Williams steps out of the car, straightens his Scooby-Doo tie. He thinks he should be dressed well in public.
He looks at the towering oak in the front yard.
"I planted that in September of '65," Williams says. "It was only 6 feet tall then." Now, it stands at least 50 feet.
Williams likes to talk about the things he was able to accomplish in his early life. He boasts that he put up all the antennas in this neighborhood. He points to the living room of the split-level house. "I got married there, in front of the fireplace," he says.
A neighbor, curious about strangers parked outside, walks up to Williams. "May I help you?"
"Oh, we're just looking," he says. "I used to live in that house. I joined the military from there. I'm a Vietnam-era veteran."
It feels good for Williams to say that aloud. He lives burdened by guilt that he never shipped out for a combat tour with the rest of the guys; that he got to live when others died. Vietnam, he says, "That's unfinished business."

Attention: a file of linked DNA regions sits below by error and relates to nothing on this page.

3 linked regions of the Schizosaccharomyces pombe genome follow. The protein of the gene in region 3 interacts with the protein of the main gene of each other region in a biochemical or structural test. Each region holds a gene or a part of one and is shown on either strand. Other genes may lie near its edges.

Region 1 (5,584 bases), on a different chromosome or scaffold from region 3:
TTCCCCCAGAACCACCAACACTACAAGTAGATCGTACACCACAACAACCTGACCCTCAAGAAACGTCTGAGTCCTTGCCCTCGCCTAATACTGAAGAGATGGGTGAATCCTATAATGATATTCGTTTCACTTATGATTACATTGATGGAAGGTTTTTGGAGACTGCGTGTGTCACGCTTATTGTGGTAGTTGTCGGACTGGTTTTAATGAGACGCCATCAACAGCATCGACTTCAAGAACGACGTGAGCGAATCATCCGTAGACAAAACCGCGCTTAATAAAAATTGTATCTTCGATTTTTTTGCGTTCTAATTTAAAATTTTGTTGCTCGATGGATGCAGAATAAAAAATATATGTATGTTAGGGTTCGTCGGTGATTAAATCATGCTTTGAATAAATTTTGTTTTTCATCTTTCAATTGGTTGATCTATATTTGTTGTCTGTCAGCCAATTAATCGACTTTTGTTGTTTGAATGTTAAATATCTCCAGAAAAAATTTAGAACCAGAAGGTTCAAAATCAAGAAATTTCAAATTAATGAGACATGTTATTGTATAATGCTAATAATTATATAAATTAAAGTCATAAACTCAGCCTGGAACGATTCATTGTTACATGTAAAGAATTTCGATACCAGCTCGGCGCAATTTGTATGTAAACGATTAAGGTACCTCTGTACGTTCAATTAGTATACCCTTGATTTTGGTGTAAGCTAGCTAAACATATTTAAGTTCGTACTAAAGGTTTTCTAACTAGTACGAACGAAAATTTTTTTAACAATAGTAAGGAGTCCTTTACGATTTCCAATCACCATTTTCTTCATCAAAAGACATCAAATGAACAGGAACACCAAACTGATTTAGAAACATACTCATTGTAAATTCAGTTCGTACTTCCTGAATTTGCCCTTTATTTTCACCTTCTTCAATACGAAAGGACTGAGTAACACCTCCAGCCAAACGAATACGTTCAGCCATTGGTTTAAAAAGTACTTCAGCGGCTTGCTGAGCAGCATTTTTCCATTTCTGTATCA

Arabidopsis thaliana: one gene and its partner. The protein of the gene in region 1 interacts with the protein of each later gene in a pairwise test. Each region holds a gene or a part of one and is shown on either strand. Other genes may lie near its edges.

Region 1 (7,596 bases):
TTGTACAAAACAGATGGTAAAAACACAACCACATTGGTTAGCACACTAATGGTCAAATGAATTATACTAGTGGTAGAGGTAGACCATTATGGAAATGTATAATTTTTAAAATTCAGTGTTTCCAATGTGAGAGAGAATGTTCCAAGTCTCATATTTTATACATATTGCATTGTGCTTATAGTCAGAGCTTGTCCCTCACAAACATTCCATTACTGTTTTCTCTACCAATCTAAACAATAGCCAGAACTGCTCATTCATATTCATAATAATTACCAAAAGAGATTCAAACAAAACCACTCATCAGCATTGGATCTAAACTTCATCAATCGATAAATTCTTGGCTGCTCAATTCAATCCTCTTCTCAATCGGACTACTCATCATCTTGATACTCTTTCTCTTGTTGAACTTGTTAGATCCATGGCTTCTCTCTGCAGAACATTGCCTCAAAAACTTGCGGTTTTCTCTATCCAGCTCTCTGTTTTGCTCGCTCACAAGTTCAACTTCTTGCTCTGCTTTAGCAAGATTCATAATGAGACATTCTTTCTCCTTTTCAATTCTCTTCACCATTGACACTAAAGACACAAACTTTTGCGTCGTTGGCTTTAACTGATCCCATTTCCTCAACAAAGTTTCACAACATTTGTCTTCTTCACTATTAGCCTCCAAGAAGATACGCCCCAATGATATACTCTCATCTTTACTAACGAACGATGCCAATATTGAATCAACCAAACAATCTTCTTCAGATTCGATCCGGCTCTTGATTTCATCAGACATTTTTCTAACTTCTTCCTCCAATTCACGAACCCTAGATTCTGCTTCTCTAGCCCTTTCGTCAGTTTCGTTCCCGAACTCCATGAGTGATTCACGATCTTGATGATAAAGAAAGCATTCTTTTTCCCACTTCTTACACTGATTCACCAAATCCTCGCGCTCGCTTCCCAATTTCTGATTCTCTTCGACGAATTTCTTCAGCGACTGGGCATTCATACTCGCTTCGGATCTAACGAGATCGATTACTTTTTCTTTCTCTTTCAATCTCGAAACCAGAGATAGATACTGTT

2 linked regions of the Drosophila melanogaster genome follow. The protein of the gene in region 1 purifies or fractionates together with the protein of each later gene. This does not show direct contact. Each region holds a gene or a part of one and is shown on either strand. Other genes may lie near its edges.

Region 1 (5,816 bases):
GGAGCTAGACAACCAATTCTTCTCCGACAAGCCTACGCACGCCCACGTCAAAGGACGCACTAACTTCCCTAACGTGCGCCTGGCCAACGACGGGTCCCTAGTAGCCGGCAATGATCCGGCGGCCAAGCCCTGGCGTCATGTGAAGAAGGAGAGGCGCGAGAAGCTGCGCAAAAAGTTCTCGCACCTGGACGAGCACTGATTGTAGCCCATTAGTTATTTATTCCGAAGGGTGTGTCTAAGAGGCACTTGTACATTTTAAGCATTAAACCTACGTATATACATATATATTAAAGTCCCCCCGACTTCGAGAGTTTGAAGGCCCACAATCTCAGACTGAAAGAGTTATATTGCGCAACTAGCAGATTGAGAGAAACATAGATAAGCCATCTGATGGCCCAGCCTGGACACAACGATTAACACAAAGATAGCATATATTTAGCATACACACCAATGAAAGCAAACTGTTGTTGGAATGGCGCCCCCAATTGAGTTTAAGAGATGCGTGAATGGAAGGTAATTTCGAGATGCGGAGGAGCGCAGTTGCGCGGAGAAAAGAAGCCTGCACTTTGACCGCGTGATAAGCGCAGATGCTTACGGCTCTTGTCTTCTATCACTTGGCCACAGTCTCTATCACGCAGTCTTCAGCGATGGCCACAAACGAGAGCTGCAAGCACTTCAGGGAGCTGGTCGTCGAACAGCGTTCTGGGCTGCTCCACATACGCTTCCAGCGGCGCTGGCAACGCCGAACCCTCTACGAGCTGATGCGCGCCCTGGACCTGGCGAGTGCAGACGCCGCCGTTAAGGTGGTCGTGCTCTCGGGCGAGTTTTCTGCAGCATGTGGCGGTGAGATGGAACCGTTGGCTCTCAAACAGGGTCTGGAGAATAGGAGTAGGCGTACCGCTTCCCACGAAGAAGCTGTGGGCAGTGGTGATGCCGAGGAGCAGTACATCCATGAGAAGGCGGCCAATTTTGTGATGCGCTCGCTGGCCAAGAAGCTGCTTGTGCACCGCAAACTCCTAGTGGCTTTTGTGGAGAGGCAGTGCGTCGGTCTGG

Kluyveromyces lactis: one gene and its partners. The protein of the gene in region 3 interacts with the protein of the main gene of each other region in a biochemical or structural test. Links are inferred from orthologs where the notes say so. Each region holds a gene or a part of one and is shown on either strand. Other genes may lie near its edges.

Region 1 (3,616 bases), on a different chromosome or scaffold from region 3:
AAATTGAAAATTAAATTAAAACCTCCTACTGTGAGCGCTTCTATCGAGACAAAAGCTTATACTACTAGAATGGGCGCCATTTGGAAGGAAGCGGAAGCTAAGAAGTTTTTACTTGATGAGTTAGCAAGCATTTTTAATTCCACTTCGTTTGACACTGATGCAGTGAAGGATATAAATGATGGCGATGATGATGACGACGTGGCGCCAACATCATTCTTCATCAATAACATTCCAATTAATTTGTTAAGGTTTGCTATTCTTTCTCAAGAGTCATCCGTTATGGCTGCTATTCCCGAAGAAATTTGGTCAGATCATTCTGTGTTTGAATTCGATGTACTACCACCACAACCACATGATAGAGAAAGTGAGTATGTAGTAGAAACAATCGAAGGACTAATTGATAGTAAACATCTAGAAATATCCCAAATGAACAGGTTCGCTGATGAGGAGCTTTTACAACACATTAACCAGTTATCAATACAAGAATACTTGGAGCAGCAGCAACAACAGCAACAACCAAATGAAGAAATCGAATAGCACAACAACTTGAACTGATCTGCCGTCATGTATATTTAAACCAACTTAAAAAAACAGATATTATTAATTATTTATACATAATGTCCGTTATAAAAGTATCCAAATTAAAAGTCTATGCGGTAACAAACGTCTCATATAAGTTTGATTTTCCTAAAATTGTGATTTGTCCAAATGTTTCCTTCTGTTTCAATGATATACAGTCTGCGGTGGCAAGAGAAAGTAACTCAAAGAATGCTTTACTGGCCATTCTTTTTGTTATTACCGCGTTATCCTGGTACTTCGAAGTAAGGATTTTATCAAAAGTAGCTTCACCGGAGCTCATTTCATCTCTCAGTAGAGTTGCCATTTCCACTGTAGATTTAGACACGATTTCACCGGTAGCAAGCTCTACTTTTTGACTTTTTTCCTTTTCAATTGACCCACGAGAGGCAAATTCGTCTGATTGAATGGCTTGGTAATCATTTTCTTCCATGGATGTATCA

He borrows from Shakespeare. "A coward dies a thousand deaths; a brave man but once. When you are told you are a coward, you die those thousand deaths."
It's about to rain. Williams' wispy white hair flutters in the breeze. Tears stream down his gaunt face.
He doesn't know whether the assistant drill sergeant who raped him is alive still. He'd like to show him X-rays of his broken body. He'd like to tell him the horror within that will never die.
Outside his old house, he says goodbye to the curious stranger and begins to fold up his walker to put in the back seat. Things, Williams tells the man, aren't always what they appear to be.
As a symbol of his troubles, he wears an orange wristband on his left arm with the number of a veterans' crisis line. Next to it is another band with the name of the film he is in: "Justice Denied." He makes sure the two always overlap.